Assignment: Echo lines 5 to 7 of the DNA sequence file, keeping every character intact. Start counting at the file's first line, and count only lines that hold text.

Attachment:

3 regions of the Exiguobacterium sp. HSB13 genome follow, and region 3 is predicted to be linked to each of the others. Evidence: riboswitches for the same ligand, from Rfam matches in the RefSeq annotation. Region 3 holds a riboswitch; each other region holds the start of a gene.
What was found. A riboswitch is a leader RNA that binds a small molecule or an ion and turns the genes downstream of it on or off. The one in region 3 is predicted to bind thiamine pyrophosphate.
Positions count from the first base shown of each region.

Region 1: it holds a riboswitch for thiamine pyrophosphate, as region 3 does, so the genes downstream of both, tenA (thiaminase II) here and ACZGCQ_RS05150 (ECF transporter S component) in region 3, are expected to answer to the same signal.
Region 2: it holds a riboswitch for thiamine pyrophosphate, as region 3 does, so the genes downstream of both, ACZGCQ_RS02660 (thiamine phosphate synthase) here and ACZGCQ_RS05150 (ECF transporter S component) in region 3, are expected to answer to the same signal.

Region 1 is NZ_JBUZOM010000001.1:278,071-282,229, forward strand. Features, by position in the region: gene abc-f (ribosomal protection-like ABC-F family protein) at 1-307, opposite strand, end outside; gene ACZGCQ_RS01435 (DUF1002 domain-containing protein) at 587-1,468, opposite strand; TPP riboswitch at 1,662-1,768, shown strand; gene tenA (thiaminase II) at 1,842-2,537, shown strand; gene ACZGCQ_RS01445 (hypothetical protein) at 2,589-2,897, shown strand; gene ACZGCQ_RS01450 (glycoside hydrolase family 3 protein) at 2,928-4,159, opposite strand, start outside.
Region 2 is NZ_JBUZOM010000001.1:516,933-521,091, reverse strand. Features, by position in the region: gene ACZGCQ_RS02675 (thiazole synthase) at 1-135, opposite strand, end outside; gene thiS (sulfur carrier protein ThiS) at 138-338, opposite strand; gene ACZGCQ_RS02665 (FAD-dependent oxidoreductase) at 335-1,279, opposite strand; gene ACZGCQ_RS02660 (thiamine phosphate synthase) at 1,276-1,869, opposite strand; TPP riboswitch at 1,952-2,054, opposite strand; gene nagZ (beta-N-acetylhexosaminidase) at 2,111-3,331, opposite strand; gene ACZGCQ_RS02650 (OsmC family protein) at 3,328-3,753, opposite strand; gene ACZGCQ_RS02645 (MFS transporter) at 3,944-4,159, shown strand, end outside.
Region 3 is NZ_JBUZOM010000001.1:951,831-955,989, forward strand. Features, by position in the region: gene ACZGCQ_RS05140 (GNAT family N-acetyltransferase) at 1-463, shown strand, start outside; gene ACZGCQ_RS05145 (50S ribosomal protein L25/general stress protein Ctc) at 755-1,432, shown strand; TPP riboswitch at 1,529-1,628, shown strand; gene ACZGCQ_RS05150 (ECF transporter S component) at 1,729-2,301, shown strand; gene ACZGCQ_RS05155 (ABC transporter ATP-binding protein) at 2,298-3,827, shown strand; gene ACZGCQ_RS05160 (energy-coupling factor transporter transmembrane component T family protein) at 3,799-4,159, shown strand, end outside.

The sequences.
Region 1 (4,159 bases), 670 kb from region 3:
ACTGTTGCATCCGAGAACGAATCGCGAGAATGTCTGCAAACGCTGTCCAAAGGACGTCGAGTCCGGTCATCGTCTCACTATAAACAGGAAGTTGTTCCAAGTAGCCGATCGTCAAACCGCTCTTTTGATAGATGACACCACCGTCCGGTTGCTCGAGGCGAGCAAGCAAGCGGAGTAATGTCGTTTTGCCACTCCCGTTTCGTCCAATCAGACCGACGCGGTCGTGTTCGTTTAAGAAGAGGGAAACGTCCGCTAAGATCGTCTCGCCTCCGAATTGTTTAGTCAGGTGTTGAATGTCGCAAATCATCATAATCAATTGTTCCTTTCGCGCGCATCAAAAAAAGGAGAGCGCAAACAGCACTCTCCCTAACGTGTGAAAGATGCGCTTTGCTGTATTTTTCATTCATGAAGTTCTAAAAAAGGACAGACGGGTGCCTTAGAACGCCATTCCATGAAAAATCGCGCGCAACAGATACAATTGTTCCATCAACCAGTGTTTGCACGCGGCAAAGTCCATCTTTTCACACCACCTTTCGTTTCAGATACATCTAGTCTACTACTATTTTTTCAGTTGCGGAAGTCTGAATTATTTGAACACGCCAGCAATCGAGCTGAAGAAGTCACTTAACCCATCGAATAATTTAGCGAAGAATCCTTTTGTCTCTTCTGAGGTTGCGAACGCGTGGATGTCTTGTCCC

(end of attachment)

Region 2: it holds a riboswitch for thiamine pyrophosphate, as region 3 does, so the genes downstream of both, ACZGCQ_RS02660 (thiamine phosphate synthase) here and ACZGCQ_RS05150 (ECF transporter S component) in region 3, are expected to answer to the same signal.

Region 1 is NZ_JBUZOM010000001.1:278,071-282,229, forward strand. Features, by position in the region: gene abc-f (ribosomal protection-like ABC-F family protein) at 1-307, opposite strand, end outside; gene ACZGCQ_RS01435 (DUF1002 domain-containing protein) at 587-1,468, opposite strand; TPP riboswitch at 1,662-1,768, shown strand; gene tenA (thiaminase II) at 1,842-2,537, shown strand; gene ACZGCQ_RS01445 (hypothetical protein) at 2,589-2,897, shown strand; gene ACZGCQ_RS01450 (glycoside hydrolase family 3 protein) at 2,928-4,159, opposite strand, start outside.
Region 2 is NZ_JBUZOM010000001.1:516,933-521,091, reverse strand. Features, by position in the region: gene ACZGCQ_RS02675 (thiazole synthase) at 1-135, opposite strand, end outside; gene thiS (sulfur carrier protein ThiS) at 138-338, opposite strand; gene ACZGCQ_RS02665 (FAD-dependent oxidoreductase) at 335-1,279, opposite strand; gene ACZGCQ_RS02660 (thiamine phosphate synthase) at 1,276-1,869, opposite strand; TPP riboswitch at 1,952-2,054, opposite strand; gene nagZ (beta-N-acetylhexosaminidase) at 2,111-3,331, opposite strand; gene ACZGCQ_RS02650 (OsmC family protein) at 3,328-3,753, opposite strand; gene ACZGCQ_RS02645 (MFS transporter) at 3,944-4,159, shown strand, end outside.